August 04, 2009
Testing Gene Therapy to Improve Brain Function in Alzheimer’s Disease Patients
Researchers at the Shiley-Marcos Alzheimer’s Disease Research Center at the University of California San Diego are about to launch a Phase 2 clinical trial to test a gene therapy treatment for Alzheimer’s disease (AD) called CERE-110. Previously, CERE-110 was carefully studied in animals as well as in a small study to assess safety in humans. These studies showed that CERE-110 can safely induce long-term production of a natural brain cell-survival molecule called Nerve Growth Factor (NGF) in the brains of AD patients.
Researchers at 12 U.S. sites, including the Shiley-Marcos Alzheimer’s Disease Research Center at the University of California San Diego are now seeking 50 study participants with mild to moderate AD for the Phase 2 clinical study. The experimental treatment utilizes viral-based gene transfer. Brain cells that receive gene transfer will, in turn, make NGF, a naturally occurring protein that maintains nerve cell function and survival in the brain.
“NGF is known to support the survival and function of the neurons that deteriorate in Alzheimer’s disease,” said Michael Rafii, MD, PhD, assistant professor in the UC San Diego Department of Neurosciences. “These neurons produce a chemical called acetylcholine, which is important in memory and cognitive function. The hope is that restoration of this system’s function may improve memory in Alzheimer’s patients.” AD is a degenerative and ultimately fatal disorder affecting as many as five million Americans. That number is expected to soar to more than 11 million by 2040.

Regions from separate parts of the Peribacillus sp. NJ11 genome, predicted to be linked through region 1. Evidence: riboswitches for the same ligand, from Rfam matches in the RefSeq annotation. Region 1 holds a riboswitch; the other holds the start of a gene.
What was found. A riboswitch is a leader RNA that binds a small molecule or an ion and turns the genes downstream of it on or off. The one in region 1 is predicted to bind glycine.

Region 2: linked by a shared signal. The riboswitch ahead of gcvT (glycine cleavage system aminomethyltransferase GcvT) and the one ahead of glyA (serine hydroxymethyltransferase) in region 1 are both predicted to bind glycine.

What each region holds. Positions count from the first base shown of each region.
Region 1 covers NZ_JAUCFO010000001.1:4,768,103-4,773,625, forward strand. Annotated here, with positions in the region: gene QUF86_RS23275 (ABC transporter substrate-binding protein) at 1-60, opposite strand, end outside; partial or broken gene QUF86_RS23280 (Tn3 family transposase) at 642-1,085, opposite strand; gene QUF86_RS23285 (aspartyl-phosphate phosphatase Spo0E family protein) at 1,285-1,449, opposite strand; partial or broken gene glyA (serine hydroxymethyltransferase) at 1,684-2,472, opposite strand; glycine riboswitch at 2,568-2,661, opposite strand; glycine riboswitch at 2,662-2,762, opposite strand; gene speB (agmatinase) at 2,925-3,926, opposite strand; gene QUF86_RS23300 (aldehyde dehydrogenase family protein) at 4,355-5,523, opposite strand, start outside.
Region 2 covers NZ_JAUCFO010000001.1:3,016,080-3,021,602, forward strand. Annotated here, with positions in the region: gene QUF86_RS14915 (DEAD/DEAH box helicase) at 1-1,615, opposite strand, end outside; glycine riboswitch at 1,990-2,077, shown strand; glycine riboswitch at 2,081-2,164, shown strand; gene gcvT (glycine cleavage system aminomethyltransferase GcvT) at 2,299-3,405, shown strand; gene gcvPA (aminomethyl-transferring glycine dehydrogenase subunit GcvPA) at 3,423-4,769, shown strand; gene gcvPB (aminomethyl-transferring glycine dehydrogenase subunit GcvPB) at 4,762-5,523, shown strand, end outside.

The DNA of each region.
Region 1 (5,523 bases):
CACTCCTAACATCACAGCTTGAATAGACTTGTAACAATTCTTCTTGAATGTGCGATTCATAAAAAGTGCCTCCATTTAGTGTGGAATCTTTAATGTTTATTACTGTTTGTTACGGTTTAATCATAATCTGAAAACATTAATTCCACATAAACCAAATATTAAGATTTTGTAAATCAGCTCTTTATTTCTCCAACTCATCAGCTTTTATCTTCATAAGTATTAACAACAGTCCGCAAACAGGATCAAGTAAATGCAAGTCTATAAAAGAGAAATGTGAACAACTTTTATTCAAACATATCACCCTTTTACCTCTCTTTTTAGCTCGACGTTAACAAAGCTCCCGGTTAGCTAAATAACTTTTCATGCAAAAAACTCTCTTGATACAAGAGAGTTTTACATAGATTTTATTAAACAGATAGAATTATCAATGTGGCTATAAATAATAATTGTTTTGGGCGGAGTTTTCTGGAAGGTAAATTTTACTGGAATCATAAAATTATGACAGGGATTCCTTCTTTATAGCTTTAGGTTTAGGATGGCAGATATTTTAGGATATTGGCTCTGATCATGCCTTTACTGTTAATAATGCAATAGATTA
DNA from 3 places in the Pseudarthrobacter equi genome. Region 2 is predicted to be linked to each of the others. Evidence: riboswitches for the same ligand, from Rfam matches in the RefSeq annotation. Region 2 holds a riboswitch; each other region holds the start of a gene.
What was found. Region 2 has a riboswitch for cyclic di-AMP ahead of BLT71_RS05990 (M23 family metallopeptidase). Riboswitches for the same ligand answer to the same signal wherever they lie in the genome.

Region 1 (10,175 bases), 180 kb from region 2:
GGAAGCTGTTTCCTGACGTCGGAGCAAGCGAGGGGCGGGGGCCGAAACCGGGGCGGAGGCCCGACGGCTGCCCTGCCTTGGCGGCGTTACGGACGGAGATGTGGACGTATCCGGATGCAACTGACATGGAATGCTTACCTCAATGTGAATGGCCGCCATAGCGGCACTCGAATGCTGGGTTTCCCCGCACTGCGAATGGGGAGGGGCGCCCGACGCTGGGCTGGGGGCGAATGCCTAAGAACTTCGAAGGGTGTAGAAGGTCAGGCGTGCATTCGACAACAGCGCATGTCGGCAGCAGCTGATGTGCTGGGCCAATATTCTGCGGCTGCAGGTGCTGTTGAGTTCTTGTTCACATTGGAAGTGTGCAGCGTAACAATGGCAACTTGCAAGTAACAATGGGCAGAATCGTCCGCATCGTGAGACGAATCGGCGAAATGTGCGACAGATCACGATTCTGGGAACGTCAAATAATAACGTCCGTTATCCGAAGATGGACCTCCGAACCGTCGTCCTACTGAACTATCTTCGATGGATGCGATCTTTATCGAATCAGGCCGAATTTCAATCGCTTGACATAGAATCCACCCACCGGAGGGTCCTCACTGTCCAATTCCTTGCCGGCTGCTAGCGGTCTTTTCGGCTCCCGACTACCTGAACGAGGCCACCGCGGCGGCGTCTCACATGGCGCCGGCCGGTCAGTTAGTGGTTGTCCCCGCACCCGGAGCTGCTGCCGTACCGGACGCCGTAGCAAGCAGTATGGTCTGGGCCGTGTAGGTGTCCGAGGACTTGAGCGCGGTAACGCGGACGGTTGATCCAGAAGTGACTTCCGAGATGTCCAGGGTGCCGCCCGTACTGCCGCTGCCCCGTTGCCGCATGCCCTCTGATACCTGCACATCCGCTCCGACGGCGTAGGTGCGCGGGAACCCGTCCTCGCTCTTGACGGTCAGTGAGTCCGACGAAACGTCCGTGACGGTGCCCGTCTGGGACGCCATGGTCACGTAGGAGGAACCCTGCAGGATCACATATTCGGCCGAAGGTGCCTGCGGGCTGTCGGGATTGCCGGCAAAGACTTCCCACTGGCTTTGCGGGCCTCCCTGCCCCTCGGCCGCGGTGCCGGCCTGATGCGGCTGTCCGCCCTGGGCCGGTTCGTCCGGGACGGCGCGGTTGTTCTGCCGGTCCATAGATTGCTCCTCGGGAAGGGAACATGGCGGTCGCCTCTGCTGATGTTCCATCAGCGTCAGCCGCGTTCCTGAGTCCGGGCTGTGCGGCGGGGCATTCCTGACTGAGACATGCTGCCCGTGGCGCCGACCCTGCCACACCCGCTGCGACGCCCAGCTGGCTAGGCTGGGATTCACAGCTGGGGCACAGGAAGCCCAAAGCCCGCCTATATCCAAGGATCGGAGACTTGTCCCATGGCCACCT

In the trial, a neurosurgeon will inject CERE-110 directly into the nucleus basalis of Meynert (NBM) of the brain, an area where neuron death occurs in AD. The brain cells contained in this nucleus, located deep within the brain, form the cholinergic system. The cholinergic system uses acetylcholine in transmitting nerve impulses involved in memory and cognition, and these cells are known to profoundly degenerate in the course of Alzheimer’s disease. Researchers hope that exposing these cells to NGF may preserve function and prevent further cell loss and potentially slow intellectual decline seen in Alzheimer’s patients.
A Phase 1 study was conducted at Rush University in Chicago and the University of California San Diego, where the treatment was found to be generally safe and well-tolerated. The 10 subjects with AD underwent cognitive testing, measures of activities of daily living, and MRI and PET (positron emission tomography) scans. When compared to other severity-matched individuals with AD, researchers observed increases in brain metabolism in several cortical regions of the brain in some of the trial participants at six months and 12 months, suggesting a potential reversal of patterns typically observed in AD. In addition, in follow up ranging from six months to more than four years post-treatment, there have been no side effects thought to be caused by CERE-110.
In previous animal studies, CERE-110 reversed brain degeneration in aged monkeys and deficits in rats with brain defects similar to those seen in AD.
The Phase 2 Clinical Study
In this blinded study, all eligible participants will be randomized by chance to one of two treatment groups: half will receive CERE-110 and half will undergo a placebo surgery. Once the study is completed, if the results are promising, participants in the placebo group will be eligible to be treated with CERE-110.
The NGF study is being conducted by the Alzheimer’s Disease Cooperative Study, a nationwide consortium of research centers and clinics supported by the National Institute on Aging, part of the National Institutes of Health, and coordinated by the UC San Diego School of Medicine. Ceregene, Inc., the study sponsor, is a San Diego-based biotechnology company focused on the delivery of nervous system growth factors via gene transfer for the treatment of neurodegenerative disorders. Ceregene is providing CERE-110 for the study.
To learn how to participate, contact Christina Gigliotti, PhD. For more information:
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